At the turn of the century, the introduction of the euro was a hot topic. Twenty years later, we no longer dwell on the fact that there were once different currencies circulating within the European Union. Nor do we think about where the name ‘euro’ came from. Yet behind the name lies a beautiful and particularly Belgian story.
The name Germain Pirlot probably does not ring a bell with many people. He was the one, however, who came up with the name euro in 1995, when the members of the European Commission could not agree on what to call the brand new currency.
In August of that year, Pirlot read an interview in the French newspaper Le Monde with the then president of the European Commission Jaques Santer. The man, who at the time was working as a teacher of French and history, wrote the president a letter expressing some concerns about the name of the future European currency.
“I wrote him a letter in which I indicated that it would be best to take into account that the citizens of all member states would have to agree on the name that would eventually be chosen for the future European single currency,” Pirlot told the local newspaper De Zeewacht in 2007.
Pirlot asked for some imagination. “I myself proposed that the new currency be called ‘euro’ and further subdivided into ‘ropas’.” A month later, Pirlot received a letter of thanks, saying that his suggestion would be considered. The ‘euro’ was born, while the ‘ropas’ eventually became euro cents.
The name euro was officially accepted in Madrid in December 1995. According to Jean-Jacques Schul, president of Promeuro, the association promoting the euro, no one else had suggested using this name before 4 August 1995, the day Pirlot wrote his letter to president Santer.
Initially, the European single currency was to be called ‘ecu’. This would be both the abbreviation for European Currency Unit and the name of an old French currency , with écu referring to the word shield.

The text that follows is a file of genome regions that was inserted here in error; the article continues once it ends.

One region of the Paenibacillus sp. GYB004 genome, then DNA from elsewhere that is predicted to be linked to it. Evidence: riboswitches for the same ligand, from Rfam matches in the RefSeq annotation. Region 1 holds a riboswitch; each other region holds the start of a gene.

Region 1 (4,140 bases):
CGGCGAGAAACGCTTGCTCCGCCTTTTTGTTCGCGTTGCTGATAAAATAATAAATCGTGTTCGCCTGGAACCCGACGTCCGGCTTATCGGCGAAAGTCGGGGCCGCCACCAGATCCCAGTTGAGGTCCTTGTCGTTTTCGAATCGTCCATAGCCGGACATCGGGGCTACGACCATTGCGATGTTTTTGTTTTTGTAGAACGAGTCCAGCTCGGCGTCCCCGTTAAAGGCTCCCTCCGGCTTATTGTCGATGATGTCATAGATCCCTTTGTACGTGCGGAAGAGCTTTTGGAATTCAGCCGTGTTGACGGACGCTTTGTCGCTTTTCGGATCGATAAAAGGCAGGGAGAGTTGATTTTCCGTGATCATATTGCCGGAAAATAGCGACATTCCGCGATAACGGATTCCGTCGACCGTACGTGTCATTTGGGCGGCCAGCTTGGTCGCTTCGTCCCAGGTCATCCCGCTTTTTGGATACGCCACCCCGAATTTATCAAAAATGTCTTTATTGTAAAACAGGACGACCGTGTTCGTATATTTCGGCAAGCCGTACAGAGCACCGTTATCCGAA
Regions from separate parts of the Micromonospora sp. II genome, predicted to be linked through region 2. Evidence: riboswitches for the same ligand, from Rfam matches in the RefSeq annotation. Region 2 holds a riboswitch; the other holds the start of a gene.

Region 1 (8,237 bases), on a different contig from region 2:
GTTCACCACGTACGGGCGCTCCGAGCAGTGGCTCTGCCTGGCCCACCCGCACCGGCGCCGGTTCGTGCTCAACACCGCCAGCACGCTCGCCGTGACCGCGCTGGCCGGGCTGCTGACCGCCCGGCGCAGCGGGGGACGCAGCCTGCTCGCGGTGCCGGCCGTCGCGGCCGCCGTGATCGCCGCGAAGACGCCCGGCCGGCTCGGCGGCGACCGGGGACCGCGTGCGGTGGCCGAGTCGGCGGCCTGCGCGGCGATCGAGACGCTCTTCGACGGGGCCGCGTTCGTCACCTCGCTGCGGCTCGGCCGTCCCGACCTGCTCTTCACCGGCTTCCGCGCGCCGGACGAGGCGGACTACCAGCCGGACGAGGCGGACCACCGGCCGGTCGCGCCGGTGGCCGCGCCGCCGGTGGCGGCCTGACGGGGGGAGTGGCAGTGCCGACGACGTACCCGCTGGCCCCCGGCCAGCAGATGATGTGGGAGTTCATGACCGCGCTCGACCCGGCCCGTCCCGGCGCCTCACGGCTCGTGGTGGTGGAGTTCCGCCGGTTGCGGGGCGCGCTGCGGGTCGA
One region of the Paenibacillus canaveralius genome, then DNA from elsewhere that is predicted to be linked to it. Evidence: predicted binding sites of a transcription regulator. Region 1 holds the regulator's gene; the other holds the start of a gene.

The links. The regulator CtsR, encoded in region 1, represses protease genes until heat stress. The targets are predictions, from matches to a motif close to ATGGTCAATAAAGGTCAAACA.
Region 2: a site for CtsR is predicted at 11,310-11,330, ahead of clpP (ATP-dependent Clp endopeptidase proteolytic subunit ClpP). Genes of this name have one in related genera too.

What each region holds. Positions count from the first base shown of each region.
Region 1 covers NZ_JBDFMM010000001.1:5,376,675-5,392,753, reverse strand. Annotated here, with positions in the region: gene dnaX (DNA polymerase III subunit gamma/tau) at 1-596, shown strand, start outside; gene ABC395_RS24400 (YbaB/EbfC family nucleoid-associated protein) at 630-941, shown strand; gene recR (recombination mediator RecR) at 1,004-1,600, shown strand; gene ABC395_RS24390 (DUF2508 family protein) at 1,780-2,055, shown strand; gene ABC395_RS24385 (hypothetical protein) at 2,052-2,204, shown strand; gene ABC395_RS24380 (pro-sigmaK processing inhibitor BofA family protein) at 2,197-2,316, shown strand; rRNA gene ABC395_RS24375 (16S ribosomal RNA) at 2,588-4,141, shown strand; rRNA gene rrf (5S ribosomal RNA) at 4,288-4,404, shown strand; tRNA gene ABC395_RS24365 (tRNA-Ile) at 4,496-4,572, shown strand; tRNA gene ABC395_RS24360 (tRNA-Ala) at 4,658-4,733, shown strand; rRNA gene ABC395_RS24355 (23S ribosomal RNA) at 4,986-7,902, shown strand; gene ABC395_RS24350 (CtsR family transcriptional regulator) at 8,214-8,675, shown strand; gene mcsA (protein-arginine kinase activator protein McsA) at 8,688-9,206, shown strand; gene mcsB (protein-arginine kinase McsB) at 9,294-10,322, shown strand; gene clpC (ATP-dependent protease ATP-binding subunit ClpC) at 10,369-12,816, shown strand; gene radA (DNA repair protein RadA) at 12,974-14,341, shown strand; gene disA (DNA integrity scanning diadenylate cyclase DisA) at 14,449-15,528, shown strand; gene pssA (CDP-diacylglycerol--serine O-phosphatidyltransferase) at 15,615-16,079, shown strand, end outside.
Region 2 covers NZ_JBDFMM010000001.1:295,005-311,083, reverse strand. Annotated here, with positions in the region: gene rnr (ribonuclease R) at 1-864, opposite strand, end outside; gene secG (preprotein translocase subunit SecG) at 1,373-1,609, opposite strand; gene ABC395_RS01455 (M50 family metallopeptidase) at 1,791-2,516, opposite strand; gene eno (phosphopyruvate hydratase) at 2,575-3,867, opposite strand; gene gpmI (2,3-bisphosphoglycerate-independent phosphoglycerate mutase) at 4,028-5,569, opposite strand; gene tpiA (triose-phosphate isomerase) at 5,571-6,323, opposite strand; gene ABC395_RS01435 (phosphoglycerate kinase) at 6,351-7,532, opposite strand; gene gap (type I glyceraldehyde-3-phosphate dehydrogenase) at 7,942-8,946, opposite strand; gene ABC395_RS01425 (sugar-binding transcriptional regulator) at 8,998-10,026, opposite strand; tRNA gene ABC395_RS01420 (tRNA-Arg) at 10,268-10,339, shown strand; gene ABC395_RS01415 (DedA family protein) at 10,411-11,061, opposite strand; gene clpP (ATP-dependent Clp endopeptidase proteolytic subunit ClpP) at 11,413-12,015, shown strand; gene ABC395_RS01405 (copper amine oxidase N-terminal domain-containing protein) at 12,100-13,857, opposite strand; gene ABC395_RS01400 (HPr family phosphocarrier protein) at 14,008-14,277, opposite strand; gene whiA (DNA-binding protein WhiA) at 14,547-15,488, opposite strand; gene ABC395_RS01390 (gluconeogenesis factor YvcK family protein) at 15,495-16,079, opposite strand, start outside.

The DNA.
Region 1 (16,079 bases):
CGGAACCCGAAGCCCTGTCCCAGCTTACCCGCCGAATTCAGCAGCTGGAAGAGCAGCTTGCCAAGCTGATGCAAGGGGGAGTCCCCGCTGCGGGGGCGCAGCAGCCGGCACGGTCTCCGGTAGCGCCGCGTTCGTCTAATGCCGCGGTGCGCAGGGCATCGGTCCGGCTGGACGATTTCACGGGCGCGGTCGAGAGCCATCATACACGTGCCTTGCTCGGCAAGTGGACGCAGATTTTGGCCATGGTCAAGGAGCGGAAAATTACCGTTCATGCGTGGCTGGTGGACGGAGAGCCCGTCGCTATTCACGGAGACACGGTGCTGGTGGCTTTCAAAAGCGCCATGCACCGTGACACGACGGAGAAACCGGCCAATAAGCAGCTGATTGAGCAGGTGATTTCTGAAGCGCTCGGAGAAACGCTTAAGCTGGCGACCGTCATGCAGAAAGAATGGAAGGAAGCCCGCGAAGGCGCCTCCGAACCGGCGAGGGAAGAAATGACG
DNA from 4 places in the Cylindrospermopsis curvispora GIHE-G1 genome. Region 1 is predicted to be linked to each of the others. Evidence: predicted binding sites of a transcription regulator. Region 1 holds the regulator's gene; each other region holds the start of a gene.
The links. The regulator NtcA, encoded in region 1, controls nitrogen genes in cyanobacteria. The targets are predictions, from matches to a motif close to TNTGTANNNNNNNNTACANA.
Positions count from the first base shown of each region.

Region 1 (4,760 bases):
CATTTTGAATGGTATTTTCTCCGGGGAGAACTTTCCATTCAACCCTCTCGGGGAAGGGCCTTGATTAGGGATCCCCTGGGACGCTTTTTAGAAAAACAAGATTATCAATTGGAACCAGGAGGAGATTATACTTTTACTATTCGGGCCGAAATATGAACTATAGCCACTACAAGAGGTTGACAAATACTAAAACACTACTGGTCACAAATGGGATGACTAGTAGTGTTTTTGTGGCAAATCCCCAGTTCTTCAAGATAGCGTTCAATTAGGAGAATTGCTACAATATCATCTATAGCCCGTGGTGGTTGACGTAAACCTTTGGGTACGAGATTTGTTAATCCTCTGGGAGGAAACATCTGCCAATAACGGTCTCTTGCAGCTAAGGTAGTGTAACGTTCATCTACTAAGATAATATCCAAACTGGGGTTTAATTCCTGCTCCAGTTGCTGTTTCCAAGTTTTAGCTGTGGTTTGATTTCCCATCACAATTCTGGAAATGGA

In Germany, however, this name would be pronounced ‘ekoè’. Moreover, opinion polls showed that many Germans thought this was a ridiculous sounding name. Therefore, at the last minute and at Germain Pirlot’s suggestion, it was decided to use the name ‘euro’.
Today, the currency is referred to as ευρώ and euro on banknotes and coins in Greek and Latin script. Bulgaria’s accession treaty in Cyrillic script uses евро. Some of the ten countries that joined in 2004 proposed other spellings for the euro, based on an alternative spelling of the word Europe: euró, eiro, euras.
In the European Constitution (*) these spellings were accepted, provided the first three letters were ‘eur’. However, the European Central Bank maintains the rule that only the term euro in the Latin alphabet is allowed.
(*) The Treaty establishing a Constitution for Europe, or European Constitution in short, was a proposal for a treaty between the member states of the European Union in 2004. The originally planned constitution was to enter into force on 1 November 2006 after ratification by the member states. However, the Constitution was rejected. In 2007, another treaty replaced this European Constitution: the Treaty of Lisbon.